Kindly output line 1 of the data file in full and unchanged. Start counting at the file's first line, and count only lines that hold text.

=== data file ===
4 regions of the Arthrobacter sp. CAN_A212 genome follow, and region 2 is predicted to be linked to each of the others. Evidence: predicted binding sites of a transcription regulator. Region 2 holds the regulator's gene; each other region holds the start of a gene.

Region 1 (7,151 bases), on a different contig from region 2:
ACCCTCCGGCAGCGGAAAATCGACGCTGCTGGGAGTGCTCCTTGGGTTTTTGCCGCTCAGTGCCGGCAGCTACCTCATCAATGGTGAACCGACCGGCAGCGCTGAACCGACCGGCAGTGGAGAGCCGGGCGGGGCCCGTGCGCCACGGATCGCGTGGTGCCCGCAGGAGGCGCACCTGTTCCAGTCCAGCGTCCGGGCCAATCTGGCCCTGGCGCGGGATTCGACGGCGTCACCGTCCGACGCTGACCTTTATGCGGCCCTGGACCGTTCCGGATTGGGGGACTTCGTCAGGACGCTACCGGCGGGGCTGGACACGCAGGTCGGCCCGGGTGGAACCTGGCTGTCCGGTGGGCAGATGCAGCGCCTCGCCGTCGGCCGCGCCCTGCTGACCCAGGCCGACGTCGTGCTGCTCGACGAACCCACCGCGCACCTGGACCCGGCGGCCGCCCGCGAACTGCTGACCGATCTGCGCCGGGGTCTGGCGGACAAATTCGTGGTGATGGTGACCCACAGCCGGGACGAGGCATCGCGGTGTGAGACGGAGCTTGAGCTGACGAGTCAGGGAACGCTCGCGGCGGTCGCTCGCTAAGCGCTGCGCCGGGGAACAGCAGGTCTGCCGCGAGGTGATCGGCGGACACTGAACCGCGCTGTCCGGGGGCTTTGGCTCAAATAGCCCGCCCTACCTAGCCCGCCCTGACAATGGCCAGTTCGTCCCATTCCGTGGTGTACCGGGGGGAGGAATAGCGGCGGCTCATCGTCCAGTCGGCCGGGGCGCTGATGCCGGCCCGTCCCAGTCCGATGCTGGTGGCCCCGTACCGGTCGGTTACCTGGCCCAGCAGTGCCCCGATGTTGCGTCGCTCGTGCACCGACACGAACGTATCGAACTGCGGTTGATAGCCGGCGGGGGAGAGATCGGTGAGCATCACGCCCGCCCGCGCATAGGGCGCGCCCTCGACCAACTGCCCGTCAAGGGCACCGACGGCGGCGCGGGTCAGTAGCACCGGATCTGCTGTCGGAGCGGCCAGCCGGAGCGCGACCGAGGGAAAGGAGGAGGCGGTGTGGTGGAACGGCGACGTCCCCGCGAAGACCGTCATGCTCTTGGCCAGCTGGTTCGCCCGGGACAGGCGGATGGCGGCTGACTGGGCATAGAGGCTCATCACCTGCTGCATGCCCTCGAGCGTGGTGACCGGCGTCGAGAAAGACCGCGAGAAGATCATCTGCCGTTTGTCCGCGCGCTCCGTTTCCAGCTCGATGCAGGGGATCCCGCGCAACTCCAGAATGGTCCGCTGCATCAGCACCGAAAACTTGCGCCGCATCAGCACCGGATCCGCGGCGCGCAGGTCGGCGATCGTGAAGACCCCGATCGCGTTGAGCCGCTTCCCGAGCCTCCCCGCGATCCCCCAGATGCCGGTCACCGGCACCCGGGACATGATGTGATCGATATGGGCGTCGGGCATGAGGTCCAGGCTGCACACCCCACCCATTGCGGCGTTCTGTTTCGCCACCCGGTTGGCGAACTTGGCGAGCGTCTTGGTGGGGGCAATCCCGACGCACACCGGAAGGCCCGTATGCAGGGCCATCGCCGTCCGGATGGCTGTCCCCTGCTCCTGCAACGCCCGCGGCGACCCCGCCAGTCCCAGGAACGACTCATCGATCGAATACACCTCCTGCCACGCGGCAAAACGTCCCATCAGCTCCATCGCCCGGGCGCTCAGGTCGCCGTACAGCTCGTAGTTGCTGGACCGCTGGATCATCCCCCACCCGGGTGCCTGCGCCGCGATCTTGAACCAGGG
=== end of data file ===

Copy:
4 regions of the Arthrobacter sp. CAN_A212 genome follow, and region 2 is predicted to be linked to each of the others. Evidence: predicted binding sites of a transcription regulator. Region 2 holds the regulator's gene; each other region holds the start of a gene.